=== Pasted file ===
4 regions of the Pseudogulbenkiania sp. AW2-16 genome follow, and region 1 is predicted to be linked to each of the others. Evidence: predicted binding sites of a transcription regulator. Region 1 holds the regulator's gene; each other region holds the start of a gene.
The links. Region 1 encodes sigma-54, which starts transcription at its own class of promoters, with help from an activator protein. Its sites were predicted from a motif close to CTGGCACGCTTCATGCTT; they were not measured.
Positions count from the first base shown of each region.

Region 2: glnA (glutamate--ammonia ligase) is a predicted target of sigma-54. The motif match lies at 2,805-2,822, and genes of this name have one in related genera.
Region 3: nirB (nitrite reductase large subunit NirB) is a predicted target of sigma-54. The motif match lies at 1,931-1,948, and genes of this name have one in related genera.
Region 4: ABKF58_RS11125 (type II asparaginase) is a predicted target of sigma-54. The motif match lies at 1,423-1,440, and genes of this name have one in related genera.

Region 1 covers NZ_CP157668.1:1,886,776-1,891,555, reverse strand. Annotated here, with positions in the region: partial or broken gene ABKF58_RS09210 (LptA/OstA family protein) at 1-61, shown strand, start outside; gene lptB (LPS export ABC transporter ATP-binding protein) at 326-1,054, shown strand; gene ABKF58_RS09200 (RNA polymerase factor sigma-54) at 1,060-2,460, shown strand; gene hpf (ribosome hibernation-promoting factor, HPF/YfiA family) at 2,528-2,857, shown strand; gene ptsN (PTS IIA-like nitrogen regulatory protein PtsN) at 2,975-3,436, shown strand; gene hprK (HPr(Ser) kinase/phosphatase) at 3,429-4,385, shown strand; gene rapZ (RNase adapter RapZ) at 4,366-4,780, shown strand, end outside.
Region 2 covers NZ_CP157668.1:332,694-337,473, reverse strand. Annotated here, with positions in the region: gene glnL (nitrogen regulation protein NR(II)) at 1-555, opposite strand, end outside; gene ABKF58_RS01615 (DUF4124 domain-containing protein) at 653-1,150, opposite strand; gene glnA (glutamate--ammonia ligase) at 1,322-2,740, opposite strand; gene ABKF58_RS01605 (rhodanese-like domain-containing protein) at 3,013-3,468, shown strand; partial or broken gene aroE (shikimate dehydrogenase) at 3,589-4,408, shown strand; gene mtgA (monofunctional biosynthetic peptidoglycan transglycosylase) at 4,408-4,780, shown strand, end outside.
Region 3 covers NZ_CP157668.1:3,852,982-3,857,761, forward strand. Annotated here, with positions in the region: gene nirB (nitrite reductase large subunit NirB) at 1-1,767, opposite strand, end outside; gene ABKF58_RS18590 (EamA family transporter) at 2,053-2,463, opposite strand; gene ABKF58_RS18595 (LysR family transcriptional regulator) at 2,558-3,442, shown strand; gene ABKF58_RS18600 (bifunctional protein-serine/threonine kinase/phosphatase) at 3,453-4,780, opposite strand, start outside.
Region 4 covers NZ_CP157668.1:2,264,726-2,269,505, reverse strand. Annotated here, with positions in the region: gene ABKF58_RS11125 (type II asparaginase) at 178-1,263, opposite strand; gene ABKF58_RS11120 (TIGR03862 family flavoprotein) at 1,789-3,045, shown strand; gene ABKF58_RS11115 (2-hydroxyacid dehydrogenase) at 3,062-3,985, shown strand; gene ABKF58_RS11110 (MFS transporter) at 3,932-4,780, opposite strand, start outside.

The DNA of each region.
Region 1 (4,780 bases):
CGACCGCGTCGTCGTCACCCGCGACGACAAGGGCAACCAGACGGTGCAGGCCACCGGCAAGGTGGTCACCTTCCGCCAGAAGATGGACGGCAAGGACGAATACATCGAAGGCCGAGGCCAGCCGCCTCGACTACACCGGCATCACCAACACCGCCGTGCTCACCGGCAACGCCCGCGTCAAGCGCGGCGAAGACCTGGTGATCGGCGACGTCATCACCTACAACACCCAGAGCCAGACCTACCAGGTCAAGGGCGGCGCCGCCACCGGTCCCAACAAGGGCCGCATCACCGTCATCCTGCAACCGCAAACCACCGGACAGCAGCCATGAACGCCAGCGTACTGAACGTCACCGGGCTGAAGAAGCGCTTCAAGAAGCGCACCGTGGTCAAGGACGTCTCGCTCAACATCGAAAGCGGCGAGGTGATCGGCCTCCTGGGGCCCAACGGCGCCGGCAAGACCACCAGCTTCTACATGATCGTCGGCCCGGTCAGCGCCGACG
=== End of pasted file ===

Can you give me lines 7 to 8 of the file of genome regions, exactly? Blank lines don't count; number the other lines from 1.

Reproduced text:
Region 1 covers NZ_CP157668.1:1,886,776-1,891,555, reverse strand. Annotated here, with positions in the region: partial or broken gene ABKF58_RS09210 (LptA/OstA family protein) at 1-61, shown strand, start outside; gene lptB (LPS export ABC transporter ATP-binding protein) at 326-1,054, shown strand; gene ABKF58_RS09200 (RNA polymerase factor sigma-54) at 1,060-2,460, shown strand; gene hpf (ribosome hibernation-promoting factor, HPF/YfiA family) at 2,528-2,857, shown strand; gene ptsN (PTS IIA-like nitrogen regulatory protein PtsN) at 2,975-3,436, shown strand; gene hprK (HPr(Ser) kinase/phosphatase) at 3,429-4,385, shown strand; gene rapZ (RNase adapter RapZ) at 4,366-4,780, shown strand, end outside.
Region 2 covers NZ_CP157668.1:332,694-337,473, reverse strand. Annotated here, with positions in the region: gene glnL (nitrogen regulation protein NR(II)) at 1-555, opposite strand, end outside; gene ABKF58_RS01615 (DUF4124 domain-containing protein) at 653-1,150, opposite strand; gene glnA (glutamate--ammonia ligase) at 1,322-2,740, opposite strand; gene ABKF58_RS01605 (rhodanese-like domain-containing protein) at 3,013-3,468, shown strand; partial or broken gene aroE (shikimate dehydrogenase) at 3,589-4,408, shown strand; gene mtgA (monofunctional biosynthetic peptidoglycan transglycosylase) at 4,408-4,780, shown strand, end outside.